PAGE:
By HYLETE Content Team

Cross-training shoes are a popular type of athletic shoe designed to handle multiple activities and exercises. While this versatile functionality remains the core feature of the footwear, it has undergone an evolution since its first days on the market in the late 1980s. Here is a brief history of the cross-trainer, and how HYLETE has helped advance the technology even further, by introducing an innovative cross-training shoe with three unique insoles, changing the way we think about versatility.

The Early Years

The first cross-training shoe was released in 1987. It was a three-quarters top shoe that stressed lateral stability while remaining flexible. This allowed it to be used for sports such as basketball and tennis, while still being suitable for general training and running. This revolutionized the market and led competitors to respond with cross-training options of their own.

Issues with Traditional Cross-Trainers

While styles fluctuated between the original batch of cross-trainers and the models available today, the underlying functionality did not. The purpose of cross-trainers was to offer usability across a variety of activities, but the fact remained that for overall performance, shoes designed for specific uses were still superior. Why is this?

  • Shoes that are best for workouts such as weightlifting, need to be fundamentally different from shoes designed for running or aerobics. While traditional cross-trainers might be acceptable for multiple activities, they won't be optimal. Many sports and training activities require different levels of arch support and cushioning.

The HYLETE Evolution

This is where HYLETE has introduced the next evolution in cross-training footwear technology. Including three distinct insoles with every pair, each insole is designed for specific workouts, meaning you can turn three pairs of shoes in your closet into just a single pair. Simply replace the insole each time you do a different activity. These activities include:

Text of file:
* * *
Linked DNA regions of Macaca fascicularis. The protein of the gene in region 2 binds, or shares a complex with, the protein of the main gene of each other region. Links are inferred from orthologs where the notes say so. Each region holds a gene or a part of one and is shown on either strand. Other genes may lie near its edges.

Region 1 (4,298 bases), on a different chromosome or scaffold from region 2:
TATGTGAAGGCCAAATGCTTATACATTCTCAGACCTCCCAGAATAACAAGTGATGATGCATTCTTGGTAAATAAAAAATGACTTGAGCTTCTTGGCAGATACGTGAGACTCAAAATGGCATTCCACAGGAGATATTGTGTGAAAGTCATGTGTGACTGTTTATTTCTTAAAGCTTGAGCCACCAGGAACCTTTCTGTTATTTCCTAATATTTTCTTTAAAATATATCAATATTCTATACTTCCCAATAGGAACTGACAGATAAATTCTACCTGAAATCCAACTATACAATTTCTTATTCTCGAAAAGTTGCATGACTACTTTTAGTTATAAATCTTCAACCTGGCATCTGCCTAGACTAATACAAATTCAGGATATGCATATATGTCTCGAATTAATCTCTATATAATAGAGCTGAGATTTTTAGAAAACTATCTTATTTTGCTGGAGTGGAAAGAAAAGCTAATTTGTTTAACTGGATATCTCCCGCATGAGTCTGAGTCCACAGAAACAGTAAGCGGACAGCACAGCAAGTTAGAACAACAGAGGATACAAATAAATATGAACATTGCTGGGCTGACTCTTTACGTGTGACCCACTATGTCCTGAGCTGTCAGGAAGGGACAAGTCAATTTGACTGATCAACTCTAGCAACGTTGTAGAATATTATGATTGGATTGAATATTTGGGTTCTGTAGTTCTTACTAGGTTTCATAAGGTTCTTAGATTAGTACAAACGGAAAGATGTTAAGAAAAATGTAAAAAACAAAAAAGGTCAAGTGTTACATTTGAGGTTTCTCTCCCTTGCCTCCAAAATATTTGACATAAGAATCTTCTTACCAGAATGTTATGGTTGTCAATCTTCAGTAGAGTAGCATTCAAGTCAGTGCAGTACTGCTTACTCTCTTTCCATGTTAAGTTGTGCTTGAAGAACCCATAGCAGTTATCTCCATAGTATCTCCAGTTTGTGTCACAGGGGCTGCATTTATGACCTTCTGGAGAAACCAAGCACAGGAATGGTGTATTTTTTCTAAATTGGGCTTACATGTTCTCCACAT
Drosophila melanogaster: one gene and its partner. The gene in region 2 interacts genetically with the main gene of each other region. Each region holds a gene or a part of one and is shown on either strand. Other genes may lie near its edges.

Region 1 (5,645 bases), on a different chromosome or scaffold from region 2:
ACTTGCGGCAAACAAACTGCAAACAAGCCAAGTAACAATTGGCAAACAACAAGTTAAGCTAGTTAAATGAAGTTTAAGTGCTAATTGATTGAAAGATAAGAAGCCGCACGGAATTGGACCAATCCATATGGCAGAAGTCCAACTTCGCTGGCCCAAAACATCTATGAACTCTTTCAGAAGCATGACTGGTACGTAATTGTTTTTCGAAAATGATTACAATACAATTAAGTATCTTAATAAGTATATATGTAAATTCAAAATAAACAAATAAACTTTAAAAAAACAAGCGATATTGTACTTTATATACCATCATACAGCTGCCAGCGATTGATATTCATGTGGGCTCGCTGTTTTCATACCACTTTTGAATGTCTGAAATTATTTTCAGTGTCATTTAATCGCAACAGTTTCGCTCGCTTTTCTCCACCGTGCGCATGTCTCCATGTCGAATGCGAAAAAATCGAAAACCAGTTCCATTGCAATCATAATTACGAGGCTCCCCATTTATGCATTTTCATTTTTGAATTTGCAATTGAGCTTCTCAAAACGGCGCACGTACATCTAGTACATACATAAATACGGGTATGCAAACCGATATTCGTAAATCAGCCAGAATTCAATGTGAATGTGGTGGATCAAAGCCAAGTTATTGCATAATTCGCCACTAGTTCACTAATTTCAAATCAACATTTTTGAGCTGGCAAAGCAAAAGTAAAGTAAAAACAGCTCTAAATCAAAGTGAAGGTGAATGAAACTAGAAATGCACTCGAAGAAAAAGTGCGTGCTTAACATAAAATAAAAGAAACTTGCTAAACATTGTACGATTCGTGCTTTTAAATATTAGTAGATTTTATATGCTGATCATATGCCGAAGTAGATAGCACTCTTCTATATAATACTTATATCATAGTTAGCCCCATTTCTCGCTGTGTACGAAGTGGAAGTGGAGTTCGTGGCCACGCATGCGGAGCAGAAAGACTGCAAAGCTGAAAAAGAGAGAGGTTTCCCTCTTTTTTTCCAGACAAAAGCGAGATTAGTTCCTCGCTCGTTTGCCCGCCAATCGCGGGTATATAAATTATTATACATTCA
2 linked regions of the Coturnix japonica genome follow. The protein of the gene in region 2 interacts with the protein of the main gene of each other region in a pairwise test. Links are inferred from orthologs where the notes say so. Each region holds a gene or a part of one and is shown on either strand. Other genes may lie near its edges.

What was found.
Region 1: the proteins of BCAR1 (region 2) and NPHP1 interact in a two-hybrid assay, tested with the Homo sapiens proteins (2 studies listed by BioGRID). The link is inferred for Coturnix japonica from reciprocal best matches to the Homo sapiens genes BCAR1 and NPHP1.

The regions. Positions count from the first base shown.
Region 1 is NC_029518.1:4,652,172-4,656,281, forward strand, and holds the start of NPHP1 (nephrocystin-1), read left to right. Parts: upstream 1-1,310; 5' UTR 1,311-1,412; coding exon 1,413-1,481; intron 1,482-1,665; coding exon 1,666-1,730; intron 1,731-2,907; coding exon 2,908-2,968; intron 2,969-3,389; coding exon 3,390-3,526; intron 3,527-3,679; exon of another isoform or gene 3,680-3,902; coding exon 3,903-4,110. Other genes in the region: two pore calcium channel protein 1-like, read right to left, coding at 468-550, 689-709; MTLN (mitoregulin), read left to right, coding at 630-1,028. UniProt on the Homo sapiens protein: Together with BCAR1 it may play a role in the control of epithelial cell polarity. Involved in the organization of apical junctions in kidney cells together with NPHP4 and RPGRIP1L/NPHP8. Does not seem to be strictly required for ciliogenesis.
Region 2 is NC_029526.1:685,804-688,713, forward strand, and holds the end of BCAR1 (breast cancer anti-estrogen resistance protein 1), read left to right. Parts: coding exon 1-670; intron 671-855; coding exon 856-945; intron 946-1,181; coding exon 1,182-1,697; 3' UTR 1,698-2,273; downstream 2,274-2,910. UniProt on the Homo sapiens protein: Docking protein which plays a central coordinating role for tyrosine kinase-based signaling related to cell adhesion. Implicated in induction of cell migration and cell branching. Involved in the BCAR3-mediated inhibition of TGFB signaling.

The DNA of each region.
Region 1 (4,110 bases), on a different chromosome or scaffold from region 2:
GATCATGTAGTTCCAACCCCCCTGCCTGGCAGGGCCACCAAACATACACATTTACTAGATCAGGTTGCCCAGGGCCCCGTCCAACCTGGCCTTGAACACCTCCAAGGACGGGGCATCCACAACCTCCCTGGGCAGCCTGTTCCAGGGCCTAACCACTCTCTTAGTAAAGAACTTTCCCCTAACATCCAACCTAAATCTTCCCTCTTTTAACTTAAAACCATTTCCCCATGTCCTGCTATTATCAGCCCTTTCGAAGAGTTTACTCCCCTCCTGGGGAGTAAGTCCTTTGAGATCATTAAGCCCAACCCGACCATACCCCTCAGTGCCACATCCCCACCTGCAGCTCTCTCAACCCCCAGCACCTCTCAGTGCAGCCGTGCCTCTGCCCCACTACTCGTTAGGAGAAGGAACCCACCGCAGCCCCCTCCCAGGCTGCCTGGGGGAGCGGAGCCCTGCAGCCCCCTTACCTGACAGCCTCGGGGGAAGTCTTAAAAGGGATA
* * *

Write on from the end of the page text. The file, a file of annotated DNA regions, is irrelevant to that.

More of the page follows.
• Lifting. This insole is flat, featuring a 0mm drop, and the main function is stabilizing the foot to the ground at all times. This is great for lifting, where stability is absolutely necessary. You don't want to feel as if you're rocking back and forth when you're squatting 350 pounds.
  • Training. This is the most adaptable insole, perfect for aerobic workouts or speed drills. They have a 4mm drop, medium arch support and a layer of internal foam that provides a good amount of cushioning. If you do a significant calisthenics routine before lifting to warm up the muscles, you could start out with these insoles and move to the lifting insoles right before you throw some weight on the bar. Keep them in your gym bag and switch them out in the time it takes to say, "Can I get a spot?"
  • Running. This option has a 6mm drop, medium arch support and high-rebound internal foam. It's best for high-impact activities such as running. You may want a shoe that provides proper support and can absorb the energy from each and every foot strike against the pavement, dirt or whatever surface you're running on. This cushioning and absorption will prevent damage to the feet, ankles, knees and hips, no matter what kind of runner you are. This includes:
    • Over-pronator: Also called "flat foot" runners, typified by low arches and an inward roll of the ankle during heel strikes. Shoes for over-pronators should have a good amount of medial (inside) support to prevent injuries.
    • Neutral pronator: This is when the foot hits the ground in a uniform manner, without arch collapse. Shoes for these runners have cushioning throughout.
    • Supinator: Supination is basically the opposite of over-pronation. Supinators will have high arches, and their heels will roll outward during heel strikes. So, a good amount of cushioning is required for them.
    • Test your feet. There is a simple test to figure out what kind of runner you are. Grab a piece of printing paper and dampen your foot with water. With the wet foot, step onto the paper and examine the footprint that has been left. Compare the print with those seen on this chart to see exactly what kind of feet you have.

So, while cross-training shoes have been around for decades, they haven't truly been suitable for multiple kinds of training. Until now. HYLETE Cross-Training Shoes fully replace the functionality of three distinct kinds of shoes. Rather than going through a multidisciplinary workout with suboptimal footwear or packing your gym bag with three pairs of shoes, you can just pack the insoles you need and switch them out easily at your leisure. With this kind of game-changing technology, we believe this is truly the next step in the evolution of cross-training footwear.